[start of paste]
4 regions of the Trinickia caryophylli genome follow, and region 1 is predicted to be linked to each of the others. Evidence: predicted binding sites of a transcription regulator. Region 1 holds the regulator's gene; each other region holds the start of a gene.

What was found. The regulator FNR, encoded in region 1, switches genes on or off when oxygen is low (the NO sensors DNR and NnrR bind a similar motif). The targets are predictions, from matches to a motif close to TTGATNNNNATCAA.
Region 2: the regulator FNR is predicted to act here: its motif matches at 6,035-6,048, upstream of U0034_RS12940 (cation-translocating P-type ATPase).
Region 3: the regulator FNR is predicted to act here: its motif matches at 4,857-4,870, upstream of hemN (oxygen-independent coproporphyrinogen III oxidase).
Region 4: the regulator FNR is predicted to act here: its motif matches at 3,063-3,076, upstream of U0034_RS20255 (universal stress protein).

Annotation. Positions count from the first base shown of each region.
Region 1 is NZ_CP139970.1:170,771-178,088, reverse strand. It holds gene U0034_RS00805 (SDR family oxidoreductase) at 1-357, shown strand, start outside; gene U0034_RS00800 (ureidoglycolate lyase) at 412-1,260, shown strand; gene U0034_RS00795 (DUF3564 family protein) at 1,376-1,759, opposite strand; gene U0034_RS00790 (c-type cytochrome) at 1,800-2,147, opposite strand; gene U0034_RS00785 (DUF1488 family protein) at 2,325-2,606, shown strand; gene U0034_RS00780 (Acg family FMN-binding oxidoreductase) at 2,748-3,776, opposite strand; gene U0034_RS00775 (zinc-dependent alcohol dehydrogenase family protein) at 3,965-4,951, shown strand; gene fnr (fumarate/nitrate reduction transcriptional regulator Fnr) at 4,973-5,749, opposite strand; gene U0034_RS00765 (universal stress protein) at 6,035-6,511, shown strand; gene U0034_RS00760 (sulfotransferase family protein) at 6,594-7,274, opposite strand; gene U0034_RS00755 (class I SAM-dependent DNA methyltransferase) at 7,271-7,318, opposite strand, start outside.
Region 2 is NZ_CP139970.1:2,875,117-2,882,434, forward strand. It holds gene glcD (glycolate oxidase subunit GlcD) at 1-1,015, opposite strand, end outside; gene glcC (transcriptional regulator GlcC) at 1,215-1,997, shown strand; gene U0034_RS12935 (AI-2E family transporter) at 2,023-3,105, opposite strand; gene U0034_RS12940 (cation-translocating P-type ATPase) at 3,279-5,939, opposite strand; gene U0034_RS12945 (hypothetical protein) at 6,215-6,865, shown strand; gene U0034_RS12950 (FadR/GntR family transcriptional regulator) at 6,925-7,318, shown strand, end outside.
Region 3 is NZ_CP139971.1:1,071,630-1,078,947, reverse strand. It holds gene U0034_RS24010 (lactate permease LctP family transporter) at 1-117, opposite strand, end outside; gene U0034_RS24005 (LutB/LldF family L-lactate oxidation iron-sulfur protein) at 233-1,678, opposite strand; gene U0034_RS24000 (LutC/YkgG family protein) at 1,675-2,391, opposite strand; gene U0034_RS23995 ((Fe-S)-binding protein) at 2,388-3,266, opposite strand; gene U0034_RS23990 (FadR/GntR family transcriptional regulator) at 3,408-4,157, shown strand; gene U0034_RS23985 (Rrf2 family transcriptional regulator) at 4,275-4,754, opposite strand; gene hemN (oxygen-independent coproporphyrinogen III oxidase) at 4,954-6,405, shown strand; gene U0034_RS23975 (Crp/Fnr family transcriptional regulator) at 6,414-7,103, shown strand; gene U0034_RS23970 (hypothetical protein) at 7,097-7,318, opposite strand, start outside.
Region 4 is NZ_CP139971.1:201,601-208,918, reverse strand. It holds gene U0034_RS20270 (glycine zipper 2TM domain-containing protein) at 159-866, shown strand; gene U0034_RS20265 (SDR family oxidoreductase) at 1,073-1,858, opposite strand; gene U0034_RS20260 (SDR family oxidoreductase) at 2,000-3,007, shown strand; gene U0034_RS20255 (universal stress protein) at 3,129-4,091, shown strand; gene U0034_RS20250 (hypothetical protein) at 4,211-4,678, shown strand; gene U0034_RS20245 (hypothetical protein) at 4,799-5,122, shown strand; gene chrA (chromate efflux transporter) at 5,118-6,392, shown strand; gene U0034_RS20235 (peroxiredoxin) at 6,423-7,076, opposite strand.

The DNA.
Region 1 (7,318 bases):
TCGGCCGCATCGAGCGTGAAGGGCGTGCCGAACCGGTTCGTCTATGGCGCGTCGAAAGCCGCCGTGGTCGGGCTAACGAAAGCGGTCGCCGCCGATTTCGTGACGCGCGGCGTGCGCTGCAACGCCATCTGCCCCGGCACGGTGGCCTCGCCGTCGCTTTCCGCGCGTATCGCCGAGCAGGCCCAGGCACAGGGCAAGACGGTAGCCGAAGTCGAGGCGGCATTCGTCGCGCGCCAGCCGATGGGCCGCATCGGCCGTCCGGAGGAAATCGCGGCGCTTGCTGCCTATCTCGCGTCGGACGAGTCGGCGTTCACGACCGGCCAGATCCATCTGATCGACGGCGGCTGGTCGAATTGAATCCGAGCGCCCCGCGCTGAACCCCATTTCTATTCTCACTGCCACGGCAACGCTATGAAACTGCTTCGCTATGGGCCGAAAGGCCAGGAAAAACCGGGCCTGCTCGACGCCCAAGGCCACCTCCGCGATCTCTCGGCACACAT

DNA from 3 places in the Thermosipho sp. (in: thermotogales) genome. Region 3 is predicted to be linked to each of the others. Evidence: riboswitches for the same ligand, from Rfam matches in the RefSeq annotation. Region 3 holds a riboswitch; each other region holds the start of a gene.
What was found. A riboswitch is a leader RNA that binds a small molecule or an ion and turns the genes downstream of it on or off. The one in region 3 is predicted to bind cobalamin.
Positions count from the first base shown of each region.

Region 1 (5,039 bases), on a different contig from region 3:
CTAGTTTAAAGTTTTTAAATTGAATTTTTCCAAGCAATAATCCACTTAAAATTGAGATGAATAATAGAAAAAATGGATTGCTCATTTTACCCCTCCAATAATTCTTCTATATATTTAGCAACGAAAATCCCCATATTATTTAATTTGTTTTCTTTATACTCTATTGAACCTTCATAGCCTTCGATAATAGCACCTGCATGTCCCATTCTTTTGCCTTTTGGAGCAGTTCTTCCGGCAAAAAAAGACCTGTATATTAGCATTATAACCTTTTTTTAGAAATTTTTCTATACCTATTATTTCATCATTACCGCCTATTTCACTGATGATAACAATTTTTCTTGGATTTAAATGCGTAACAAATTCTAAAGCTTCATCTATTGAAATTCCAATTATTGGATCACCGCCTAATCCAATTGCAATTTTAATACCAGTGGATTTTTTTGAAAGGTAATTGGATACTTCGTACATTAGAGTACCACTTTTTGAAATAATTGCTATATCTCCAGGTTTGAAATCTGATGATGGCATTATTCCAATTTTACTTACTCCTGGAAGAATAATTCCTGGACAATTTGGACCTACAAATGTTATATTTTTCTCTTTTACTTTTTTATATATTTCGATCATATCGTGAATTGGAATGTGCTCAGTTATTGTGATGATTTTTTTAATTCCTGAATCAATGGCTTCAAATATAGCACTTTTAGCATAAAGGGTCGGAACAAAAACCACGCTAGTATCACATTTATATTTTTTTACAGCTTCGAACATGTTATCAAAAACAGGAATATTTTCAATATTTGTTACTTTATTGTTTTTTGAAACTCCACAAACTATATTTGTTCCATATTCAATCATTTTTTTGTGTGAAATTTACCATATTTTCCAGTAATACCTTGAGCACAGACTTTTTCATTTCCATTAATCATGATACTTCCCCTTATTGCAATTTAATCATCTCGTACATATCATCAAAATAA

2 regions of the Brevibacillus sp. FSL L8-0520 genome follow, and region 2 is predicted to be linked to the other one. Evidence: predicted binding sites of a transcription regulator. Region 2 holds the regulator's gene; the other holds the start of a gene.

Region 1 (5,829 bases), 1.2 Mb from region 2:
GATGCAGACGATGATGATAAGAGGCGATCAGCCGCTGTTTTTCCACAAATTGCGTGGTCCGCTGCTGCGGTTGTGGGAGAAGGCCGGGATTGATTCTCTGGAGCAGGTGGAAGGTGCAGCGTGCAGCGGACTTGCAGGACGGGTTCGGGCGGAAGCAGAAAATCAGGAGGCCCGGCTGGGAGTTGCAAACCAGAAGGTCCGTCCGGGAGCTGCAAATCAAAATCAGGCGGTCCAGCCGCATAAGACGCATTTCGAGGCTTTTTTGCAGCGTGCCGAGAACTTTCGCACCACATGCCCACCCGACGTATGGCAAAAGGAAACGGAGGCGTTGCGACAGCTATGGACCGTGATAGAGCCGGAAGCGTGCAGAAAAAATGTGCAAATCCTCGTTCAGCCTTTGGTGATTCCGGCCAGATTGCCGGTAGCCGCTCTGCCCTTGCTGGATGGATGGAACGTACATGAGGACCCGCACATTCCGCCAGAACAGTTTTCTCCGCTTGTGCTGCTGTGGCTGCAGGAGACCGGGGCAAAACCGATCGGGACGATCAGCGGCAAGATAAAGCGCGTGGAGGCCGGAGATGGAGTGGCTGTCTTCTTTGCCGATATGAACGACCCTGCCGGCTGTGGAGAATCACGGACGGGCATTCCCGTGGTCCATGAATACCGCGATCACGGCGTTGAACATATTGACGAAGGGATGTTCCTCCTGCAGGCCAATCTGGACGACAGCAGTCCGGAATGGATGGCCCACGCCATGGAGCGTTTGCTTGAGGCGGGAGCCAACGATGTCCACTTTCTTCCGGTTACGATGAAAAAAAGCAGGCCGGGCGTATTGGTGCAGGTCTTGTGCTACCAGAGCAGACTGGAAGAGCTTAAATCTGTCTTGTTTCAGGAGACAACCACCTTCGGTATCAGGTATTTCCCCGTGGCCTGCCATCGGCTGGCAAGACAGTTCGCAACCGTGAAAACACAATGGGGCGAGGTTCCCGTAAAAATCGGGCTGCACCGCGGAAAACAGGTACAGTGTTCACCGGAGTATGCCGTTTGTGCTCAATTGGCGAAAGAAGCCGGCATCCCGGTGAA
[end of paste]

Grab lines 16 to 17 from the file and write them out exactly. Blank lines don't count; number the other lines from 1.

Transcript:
Positions count from the first base shown of each region.

Region 1 (5,039 bases), on a different contig from region 3: